should know about: the Control key (which I will refer to as C) and the Meta key (denoted by M). The Control key is used in most of the commands for emacs, but some use the Meta key instead. Commands in emacs consist of combinations of the Control or Meta
key followed by some other character. It is necessary to hold down the Control key when pressing the next character, whereas the Meta key can be pressed and released before you enter the next character. For the PC, the Meta key is usually the Alt key.
You may see the Control key abbreviated as C and the Meta key denoted by M.
On the PC, you should use the Alt key for the Meta key.
Now that you know about the Control key, we can talk about the cursor-movement commands. The basic ones that you need to remember are:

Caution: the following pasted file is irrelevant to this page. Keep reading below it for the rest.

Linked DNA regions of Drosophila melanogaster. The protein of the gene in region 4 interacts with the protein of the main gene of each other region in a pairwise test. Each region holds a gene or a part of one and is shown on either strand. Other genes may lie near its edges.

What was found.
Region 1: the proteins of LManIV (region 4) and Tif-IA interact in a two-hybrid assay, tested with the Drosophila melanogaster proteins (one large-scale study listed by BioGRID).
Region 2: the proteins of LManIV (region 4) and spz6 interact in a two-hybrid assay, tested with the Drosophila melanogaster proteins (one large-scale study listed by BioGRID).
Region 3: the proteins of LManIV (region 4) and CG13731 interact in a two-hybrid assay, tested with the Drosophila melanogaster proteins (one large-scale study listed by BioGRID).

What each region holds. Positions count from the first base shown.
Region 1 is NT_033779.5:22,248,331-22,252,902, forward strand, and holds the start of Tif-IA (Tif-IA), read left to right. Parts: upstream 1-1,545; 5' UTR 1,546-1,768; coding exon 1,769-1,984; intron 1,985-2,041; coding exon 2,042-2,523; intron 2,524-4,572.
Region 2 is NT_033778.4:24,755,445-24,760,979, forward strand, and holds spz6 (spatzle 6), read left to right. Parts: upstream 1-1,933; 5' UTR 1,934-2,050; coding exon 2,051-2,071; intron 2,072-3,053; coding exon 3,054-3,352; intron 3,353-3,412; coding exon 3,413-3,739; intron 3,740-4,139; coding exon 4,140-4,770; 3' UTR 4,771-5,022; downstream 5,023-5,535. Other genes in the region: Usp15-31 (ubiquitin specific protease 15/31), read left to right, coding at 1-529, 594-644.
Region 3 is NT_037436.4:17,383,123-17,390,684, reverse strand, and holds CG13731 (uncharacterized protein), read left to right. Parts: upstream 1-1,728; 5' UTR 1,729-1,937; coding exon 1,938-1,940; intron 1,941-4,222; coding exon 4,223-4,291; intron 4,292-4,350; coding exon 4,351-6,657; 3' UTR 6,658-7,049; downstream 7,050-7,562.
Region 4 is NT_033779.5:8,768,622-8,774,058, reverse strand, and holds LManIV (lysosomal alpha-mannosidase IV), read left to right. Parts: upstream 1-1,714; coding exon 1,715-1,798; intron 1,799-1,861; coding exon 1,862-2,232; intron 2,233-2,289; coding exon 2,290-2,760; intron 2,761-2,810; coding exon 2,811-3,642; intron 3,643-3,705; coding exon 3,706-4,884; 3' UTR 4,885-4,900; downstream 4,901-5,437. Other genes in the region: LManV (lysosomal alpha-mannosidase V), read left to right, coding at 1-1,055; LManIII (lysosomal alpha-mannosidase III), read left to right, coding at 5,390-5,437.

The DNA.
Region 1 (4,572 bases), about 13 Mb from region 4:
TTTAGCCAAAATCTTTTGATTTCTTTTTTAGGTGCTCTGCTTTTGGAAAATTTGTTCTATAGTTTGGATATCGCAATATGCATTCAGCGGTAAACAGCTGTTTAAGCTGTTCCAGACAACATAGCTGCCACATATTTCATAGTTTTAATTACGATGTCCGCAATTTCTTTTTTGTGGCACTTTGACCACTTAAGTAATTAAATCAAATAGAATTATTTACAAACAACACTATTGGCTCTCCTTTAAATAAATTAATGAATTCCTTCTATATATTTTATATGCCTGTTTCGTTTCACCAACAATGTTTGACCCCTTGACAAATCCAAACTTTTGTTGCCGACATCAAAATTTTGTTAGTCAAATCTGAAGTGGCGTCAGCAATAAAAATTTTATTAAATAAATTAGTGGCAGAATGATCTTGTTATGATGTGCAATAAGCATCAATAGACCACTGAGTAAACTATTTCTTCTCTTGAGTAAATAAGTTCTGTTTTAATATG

|C-f||Moves the cursor forward one character.|
|C-b||Moves the cursor back one character.|
|C-p||Moves the cursor to the previous line.|
|C-n||Moves the cursor to the next line.|
|C-a||Moves the cursor to the beginning of the line.|
|C-e||Moves the cursor to the end of the line.|
When I refer to a command such as C-b, I mean press and hold the Control key while you press the letter b. The same is true for Meta commands such as M-v.
Most implementations of emacs conveniently map the first four movement commands to the arrow keys on the keyboard. Let's edit a new file called asong2. (If you are in the middle of a previous file, exit the editor by typing Ctrl-X, Ctrl-C.) Start up a
new copy of emacs by entering the following command from the shell:
Now enter the following text into the buffer:
This is a file for edit And you have to give emacs some credit It's really quite swell And all you have to do is spell emacs works, if you let it!
Now use the C-b command to move back through this horrendous piece of poetry. Notice how the cursor jumps up to the end of each line after the reaching the beginning of the previous line. This works the same way in the opposite direction using the C-f